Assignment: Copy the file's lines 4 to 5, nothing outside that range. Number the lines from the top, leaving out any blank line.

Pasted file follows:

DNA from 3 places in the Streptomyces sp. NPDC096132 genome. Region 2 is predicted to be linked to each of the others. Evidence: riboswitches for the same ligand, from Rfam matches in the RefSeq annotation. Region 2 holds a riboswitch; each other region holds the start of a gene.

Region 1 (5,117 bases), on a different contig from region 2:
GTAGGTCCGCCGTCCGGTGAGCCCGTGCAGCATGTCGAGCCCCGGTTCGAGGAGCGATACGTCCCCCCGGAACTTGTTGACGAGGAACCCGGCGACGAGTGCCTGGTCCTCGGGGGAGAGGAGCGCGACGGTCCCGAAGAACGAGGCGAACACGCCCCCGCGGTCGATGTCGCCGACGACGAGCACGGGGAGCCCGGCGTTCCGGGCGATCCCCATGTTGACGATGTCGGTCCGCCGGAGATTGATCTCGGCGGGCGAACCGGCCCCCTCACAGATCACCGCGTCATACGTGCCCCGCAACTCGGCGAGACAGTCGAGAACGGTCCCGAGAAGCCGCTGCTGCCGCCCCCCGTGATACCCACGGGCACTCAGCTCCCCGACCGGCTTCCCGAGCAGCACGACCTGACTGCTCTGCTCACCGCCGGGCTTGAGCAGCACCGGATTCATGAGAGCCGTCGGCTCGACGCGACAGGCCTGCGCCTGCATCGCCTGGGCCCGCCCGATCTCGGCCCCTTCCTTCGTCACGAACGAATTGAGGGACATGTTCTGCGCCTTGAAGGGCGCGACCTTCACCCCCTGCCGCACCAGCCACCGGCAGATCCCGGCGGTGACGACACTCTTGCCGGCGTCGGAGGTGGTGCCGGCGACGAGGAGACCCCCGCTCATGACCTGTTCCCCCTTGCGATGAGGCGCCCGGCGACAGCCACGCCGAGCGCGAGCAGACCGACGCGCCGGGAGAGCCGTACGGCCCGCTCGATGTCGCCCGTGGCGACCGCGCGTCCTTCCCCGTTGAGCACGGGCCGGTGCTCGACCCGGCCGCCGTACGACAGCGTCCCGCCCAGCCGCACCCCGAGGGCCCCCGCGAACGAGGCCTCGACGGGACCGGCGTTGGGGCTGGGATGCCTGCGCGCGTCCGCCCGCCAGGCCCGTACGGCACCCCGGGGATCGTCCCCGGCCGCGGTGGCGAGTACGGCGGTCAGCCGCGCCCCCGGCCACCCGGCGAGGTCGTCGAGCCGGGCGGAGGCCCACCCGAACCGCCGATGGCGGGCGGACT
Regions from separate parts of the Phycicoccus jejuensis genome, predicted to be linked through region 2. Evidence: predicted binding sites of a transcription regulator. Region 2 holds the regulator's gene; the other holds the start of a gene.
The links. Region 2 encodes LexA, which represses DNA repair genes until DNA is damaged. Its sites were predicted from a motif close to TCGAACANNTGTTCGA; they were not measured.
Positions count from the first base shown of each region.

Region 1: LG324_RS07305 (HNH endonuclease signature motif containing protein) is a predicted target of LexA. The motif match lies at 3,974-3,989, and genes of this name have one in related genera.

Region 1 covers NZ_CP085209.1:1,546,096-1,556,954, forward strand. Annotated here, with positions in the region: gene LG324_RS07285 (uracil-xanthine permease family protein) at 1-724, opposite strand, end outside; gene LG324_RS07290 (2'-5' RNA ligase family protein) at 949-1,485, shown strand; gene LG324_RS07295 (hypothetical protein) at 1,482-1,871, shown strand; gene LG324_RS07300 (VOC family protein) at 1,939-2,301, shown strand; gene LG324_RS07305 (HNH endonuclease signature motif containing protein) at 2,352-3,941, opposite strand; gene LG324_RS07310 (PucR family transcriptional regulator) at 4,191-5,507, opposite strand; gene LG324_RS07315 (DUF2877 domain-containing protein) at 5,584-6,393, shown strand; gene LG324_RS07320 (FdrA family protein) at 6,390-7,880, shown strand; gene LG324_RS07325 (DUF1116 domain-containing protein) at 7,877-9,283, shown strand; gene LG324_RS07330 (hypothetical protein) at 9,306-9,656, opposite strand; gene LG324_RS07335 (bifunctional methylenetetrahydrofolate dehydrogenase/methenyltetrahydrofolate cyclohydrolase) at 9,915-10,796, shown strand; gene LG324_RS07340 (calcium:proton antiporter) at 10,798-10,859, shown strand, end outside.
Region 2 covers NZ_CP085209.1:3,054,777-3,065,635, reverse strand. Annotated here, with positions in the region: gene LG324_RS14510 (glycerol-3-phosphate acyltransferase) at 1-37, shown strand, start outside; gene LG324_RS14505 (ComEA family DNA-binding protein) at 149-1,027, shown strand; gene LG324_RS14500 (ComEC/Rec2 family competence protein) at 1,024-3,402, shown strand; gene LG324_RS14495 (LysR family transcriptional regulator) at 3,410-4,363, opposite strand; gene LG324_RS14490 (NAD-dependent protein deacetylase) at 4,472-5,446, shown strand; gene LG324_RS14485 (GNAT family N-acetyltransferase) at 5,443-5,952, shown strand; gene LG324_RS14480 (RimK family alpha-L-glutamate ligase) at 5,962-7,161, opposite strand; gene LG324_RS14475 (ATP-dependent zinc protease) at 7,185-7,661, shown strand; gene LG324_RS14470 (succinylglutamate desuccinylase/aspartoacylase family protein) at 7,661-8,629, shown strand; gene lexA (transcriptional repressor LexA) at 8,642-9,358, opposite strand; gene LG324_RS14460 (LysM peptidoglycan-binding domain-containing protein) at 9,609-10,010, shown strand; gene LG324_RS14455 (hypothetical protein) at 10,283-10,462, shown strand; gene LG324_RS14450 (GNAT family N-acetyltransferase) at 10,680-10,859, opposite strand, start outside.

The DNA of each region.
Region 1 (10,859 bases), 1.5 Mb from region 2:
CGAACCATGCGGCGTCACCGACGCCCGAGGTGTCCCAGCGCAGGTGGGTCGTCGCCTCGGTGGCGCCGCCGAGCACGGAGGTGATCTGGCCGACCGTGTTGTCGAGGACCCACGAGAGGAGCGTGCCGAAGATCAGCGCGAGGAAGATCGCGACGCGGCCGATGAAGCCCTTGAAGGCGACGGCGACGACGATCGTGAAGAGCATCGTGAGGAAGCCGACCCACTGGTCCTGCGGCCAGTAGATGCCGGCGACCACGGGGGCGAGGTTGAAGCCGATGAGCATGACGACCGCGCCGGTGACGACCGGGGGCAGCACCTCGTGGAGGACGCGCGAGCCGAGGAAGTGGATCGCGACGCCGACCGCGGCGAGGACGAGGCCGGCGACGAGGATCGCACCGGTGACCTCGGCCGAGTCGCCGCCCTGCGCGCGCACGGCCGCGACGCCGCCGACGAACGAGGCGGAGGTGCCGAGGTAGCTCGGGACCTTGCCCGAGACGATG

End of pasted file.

Regions from separate parts of the Phycicoccus jejuensis genome, predicted to be linked through region 2. Evidence: predicted binding sites of a transcription regulator. Region 2 holds the regulator's gene; the other holds the start of a gene.
The links. Region 2 encodes LexA, which represses DNA repair genes until DNA is damaged. Its sites were predicted from a motif close to TCGAACANNTGTTCGA; they were not measured.